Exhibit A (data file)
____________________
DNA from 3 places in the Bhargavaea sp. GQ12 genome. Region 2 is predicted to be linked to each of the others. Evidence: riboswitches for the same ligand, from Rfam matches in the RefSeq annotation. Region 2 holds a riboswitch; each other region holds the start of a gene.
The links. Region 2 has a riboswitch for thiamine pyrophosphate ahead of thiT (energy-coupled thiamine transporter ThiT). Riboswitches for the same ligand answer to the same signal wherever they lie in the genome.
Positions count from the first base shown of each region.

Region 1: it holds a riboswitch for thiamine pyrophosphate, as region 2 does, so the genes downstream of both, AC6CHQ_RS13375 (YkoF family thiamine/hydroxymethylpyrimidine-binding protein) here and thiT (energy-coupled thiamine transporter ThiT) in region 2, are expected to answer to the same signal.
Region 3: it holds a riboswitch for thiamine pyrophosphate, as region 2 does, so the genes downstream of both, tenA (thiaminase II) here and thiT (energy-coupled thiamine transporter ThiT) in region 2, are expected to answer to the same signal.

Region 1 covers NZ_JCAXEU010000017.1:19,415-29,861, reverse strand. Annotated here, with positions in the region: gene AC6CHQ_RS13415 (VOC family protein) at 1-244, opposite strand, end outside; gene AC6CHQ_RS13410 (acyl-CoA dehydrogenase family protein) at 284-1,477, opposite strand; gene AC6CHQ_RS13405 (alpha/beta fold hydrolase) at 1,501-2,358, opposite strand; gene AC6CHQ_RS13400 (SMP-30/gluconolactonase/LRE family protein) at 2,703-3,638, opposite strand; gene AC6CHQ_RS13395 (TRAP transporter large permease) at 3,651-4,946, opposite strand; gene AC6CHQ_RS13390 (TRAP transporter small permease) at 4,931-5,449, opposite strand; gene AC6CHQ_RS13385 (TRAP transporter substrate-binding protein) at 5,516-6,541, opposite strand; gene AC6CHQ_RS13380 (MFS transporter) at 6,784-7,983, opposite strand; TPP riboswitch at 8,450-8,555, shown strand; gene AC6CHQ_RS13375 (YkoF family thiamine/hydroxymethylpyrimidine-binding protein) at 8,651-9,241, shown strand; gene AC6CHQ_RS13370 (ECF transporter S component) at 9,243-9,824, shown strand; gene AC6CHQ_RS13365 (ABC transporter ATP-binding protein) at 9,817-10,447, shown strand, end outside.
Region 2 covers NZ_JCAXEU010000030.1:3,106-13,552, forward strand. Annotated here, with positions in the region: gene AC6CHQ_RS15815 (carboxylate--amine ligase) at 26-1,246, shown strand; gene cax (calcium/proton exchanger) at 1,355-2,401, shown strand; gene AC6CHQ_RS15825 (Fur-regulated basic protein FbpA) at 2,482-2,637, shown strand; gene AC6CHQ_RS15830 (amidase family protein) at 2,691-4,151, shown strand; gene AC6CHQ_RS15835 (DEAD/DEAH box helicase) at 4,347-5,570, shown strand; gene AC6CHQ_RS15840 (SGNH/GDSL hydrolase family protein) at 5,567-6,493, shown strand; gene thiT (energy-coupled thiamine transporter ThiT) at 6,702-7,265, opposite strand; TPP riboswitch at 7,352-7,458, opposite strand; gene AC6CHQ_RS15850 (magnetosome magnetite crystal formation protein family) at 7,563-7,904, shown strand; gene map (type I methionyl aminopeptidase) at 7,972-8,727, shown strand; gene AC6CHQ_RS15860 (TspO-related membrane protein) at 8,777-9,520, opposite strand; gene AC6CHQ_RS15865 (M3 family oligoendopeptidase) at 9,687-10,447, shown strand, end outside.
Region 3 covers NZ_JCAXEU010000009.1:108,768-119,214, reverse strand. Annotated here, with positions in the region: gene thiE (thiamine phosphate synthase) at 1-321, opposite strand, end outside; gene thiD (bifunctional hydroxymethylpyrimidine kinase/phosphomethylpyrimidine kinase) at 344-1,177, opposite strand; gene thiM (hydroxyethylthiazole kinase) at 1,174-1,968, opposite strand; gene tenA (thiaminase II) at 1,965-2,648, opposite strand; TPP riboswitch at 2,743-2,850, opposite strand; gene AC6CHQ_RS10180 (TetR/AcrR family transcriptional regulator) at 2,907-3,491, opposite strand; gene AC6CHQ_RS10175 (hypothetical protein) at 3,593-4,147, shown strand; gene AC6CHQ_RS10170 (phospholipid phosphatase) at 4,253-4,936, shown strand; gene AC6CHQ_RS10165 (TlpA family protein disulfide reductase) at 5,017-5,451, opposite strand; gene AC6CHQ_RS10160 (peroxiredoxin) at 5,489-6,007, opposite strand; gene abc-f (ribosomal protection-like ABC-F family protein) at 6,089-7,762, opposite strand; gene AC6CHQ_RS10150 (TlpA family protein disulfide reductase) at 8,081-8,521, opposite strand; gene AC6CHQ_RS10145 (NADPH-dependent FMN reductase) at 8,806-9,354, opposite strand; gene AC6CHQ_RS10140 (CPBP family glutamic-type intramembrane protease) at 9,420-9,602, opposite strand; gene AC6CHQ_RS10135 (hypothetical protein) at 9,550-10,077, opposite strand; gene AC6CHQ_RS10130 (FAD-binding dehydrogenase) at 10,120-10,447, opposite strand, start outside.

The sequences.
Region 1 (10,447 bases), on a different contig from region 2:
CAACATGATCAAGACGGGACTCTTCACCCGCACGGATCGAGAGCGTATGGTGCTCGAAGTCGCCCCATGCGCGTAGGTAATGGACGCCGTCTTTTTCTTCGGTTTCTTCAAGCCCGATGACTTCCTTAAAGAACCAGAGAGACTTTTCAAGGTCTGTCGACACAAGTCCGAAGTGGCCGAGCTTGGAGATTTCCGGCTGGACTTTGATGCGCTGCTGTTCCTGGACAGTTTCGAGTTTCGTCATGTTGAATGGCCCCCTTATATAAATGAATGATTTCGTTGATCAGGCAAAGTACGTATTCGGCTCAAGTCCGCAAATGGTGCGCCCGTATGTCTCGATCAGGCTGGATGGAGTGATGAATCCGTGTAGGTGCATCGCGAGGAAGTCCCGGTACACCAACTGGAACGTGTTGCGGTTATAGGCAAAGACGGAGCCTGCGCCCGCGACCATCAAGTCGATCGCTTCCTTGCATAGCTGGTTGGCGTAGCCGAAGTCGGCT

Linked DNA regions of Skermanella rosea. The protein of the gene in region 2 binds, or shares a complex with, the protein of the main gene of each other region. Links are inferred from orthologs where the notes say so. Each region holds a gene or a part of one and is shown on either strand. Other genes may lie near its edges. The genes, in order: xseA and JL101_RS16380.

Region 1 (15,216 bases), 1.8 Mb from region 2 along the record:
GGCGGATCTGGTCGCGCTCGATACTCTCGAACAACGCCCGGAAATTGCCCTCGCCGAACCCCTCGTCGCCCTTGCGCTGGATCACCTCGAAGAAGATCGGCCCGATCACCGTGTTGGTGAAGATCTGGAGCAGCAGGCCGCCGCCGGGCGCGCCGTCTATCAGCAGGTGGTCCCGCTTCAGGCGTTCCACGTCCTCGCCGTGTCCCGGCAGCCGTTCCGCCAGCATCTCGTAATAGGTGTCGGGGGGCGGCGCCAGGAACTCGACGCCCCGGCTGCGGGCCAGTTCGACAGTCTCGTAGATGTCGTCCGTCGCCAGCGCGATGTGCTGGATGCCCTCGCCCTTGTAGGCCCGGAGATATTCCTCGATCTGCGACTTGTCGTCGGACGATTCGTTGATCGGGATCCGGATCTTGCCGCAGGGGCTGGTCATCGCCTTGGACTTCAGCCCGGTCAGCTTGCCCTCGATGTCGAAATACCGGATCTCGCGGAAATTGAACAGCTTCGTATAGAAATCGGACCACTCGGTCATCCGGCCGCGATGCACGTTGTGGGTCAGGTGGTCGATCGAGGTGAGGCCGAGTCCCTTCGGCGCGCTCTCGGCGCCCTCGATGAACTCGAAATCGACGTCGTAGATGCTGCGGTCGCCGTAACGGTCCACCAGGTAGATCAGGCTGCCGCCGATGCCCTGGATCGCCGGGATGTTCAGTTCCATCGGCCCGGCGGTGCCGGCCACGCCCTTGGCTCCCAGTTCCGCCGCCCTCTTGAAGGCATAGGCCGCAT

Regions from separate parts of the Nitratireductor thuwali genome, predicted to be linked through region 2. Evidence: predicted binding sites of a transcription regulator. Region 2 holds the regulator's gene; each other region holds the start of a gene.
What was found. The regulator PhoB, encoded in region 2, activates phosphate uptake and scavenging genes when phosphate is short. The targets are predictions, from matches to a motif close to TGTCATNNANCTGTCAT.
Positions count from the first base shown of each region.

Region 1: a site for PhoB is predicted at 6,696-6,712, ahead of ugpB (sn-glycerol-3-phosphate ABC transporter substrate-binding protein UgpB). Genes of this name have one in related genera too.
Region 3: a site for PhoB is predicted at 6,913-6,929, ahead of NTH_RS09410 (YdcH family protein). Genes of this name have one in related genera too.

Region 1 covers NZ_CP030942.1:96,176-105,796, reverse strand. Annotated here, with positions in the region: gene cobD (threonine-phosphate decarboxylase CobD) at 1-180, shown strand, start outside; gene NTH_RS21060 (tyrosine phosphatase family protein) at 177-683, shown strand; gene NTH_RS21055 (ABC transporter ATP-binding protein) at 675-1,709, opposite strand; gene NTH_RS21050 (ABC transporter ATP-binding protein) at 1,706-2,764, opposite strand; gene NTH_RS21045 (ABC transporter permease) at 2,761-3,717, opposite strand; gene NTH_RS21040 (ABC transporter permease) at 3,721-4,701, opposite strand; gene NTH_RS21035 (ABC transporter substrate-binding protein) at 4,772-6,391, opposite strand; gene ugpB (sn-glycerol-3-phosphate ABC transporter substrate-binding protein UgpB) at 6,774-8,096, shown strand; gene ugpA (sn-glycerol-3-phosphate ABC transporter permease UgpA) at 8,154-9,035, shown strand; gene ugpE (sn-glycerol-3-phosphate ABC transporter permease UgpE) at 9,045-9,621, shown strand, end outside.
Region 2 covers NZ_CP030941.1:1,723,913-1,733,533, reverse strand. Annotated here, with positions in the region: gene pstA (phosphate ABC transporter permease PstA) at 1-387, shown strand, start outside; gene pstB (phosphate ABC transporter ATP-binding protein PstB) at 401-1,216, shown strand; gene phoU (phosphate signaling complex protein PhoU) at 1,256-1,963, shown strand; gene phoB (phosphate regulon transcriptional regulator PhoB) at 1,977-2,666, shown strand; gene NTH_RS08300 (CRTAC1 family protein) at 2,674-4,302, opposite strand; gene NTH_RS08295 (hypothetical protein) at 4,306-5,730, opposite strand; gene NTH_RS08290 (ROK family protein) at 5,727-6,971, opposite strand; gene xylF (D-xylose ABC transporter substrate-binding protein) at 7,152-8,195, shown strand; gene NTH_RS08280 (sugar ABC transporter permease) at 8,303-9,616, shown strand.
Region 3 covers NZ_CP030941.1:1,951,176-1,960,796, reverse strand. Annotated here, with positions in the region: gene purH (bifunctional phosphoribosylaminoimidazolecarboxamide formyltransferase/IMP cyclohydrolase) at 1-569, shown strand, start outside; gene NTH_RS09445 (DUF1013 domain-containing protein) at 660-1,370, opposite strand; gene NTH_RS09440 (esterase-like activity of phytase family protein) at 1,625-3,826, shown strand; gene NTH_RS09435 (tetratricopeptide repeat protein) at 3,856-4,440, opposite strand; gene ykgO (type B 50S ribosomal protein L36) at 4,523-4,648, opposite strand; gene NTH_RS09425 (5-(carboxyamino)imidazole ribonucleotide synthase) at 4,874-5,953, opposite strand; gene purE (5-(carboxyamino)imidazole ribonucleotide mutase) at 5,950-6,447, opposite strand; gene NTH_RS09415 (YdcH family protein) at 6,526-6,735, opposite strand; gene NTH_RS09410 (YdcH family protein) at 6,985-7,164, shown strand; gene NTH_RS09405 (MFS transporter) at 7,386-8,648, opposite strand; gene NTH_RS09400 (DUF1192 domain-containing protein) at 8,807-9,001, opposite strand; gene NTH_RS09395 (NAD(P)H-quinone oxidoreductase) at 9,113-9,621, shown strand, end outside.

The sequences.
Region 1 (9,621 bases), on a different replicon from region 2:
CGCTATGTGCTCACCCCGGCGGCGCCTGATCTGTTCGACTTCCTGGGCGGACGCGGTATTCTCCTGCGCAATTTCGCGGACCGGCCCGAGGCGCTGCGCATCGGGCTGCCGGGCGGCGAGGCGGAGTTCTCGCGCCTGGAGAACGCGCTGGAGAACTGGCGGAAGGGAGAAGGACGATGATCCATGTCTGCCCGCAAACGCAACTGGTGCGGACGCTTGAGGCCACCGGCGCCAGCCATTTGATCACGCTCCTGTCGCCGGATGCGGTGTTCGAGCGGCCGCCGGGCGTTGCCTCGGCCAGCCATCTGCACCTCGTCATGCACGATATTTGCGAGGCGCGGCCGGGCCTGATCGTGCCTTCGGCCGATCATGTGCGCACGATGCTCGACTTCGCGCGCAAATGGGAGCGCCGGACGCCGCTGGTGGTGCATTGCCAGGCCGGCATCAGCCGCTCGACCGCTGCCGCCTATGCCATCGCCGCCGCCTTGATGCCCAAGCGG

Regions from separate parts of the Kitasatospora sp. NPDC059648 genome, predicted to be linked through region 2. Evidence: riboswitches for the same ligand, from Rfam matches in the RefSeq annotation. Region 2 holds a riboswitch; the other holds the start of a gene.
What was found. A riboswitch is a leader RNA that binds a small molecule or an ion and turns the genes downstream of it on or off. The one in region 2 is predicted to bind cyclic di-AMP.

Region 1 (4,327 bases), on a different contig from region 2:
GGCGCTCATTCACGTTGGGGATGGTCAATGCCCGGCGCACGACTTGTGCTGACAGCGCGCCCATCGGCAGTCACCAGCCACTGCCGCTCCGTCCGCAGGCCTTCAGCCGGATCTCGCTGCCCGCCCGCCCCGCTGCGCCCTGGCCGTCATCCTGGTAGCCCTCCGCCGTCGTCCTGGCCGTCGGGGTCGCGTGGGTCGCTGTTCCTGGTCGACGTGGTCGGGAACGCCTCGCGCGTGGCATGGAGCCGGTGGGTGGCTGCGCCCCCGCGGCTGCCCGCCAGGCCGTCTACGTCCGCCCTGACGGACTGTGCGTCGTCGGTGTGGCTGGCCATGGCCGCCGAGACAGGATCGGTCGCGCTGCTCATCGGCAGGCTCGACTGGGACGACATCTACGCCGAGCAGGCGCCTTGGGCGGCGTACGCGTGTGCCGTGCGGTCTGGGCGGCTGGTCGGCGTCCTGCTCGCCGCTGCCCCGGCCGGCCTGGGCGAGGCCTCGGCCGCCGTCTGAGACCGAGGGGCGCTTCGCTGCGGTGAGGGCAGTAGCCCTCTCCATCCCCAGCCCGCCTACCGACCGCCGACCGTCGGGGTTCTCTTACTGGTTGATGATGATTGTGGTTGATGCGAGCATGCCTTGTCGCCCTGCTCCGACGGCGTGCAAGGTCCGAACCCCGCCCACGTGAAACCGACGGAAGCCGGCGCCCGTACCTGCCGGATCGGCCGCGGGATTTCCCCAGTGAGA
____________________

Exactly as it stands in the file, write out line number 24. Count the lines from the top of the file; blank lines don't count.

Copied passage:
Region 1 (9,621 bases), on a different replicon from region 2: